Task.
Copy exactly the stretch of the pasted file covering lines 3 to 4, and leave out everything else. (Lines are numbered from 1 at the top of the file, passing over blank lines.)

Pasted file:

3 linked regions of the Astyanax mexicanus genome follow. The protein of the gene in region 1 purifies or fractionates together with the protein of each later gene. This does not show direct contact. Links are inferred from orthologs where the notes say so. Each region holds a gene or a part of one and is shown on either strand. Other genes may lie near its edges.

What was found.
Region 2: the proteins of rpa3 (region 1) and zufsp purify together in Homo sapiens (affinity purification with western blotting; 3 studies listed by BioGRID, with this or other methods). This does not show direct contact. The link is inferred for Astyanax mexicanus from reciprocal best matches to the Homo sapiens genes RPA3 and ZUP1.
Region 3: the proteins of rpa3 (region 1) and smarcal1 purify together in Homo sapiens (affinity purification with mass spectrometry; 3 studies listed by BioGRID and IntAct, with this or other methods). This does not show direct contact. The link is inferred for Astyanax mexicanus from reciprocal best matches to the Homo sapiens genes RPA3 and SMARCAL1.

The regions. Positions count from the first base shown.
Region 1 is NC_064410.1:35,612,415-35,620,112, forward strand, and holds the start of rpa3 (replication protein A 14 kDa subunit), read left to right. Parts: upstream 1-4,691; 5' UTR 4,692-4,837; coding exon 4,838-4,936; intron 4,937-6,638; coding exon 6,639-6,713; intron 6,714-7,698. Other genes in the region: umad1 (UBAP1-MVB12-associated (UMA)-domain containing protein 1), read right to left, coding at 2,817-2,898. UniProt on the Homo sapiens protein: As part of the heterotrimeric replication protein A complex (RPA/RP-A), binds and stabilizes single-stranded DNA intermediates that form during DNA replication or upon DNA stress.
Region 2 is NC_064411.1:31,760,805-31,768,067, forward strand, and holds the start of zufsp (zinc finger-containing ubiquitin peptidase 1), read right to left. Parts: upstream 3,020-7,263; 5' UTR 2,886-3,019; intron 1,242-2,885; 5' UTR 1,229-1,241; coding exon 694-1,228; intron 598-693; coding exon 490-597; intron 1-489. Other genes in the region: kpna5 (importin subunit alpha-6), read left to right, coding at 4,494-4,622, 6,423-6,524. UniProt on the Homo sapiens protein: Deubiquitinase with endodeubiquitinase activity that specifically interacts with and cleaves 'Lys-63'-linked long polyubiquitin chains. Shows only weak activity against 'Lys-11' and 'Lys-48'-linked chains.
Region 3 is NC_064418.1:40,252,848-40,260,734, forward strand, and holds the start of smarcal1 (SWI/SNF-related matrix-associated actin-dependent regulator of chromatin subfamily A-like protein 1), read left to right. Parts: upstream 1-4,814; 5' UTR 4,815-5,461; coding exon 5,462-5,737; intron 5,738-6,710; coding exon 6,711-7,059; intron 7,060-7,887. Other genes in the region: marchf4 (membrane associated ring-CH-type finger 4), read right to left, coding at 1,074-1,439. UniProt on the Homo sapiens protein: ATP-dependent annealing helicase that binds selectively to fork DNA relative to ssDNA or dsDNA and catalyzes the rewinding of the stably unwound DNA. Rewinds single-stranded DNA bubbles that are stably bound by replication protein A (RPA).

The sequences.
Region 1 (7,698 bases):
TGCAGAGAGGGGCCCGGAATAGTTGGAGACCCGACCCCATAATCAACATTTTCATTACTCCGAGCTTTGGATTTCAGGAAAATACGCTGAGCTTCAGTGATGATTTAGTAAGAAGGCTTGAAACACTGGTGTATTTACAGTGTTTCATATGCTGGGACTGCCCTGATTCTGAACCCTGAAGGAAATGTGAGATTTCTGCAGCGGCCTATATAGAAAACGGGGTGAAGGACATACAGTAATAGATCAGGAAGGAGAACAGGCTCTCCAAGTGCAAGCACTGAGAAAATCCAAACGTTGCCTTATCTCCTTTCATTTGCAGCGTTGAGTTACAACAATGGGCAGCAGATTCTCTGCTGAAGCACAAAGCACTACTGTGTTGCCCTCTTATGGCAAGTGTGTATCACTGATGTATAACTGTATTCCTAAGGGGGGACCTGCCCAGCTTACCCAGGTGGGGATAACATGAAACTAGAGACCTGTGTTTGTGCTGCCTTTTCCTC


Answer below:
Region 2: the proteins of rpa3 (region 1) and zufsp purify together in Homo sapiens (affinity purification with western blotting; 3 studies listed by BioGRID, with this or other methods). This does not show direct contact. The link is inferred for Astyanax mexicanus from reciprocal best matches to the Homo sapiens genes RPA3 and ZUP1.
Region 3: the proteins of rpa3 (region 1) and smarcal1 purify together in Homo sapiens (affinity purification with mass spectrometry; 3 studies listed by BioGRID and IntAct, with this or other methods). This does not show direct contact. The link is inferred for Astyanax mexicanus from reciprocal best matches to the Homo sapiens genes RPA3 and SMARCAL1.